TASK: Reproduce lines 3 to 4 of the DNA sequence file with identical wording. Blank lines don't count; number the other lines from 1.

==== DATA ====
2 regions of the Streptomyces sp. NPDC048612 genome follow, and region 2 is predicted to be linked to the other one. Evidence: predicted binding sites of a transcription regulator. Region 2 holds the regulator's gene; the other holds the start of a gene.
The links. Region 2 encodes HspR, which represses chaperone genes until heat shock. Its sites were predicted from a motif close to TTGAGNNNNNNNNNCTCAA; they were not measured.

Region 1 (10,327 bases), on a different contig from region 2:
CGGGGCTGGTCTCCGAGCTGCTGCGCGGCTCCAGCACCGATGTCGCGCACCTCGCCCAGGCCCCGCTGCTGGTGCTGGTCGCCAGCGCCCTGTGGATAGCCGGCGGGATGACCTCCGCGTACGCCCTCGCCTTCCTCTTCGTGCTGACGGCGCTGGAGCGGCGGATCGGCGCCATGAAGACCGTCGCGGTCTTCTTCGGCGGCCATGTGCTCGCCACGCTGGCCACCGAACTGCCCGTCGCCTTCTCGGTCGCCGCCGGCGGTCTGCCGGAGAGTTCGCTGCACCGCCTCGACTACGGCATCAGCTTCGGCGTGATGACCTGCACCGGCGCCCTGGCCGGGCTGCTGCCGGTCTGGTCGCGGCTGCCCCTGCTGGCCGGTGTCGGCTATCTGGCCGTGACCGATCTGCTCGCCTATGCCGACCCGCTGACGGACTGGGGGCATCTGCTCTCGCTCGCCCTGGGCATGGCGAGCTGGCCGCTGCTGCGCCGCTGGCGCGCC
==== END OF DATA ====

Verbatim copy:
Region 1 (10,327 bases), on a different contig from region 2:
CGGGGCTGGTCTCCGAGCTGCTGCGCGGCTCCAGCACCGATGTCGCGCACCTCGCCCAGGCCCCGCTGCTGGTGCTGGTCGCCAGCGCCCTGTGGATAGCCGGCGGGATGACCTCCGCGTACGCCCTCGCCTTCCTCTTCGTGCTGACGGCGCTGGAGCGGCGGATCGGCGCCATGAAGACCGTCGCGGTCTTCTTCGGCGGCCATGTGCTCGCCACGCTGGCCACCGAACTGCCCGTCGCCTTCTCGGTCGCCGCCGGCGGTCTGCCGGAGAGTTCGCTGCACCGCCTCGACTACGGCATCAGCTTCGGCGTGATGACCTGCACCGGCGCCCTGGCCGGGCTGCTGCCGGTCTGGTCGCGGCTGCCCCTGCTGGCCGGTGTCGGCTATCTGGCCGTGACCGATCTGCTCGCCTATGCCGACCCGCTGACGGACTGGGGGCATCTGCTCTCGCTCGCCCTGGGCATGGCGAGCTGGCCGCTGCTGCGCCGCTGGCGCGCC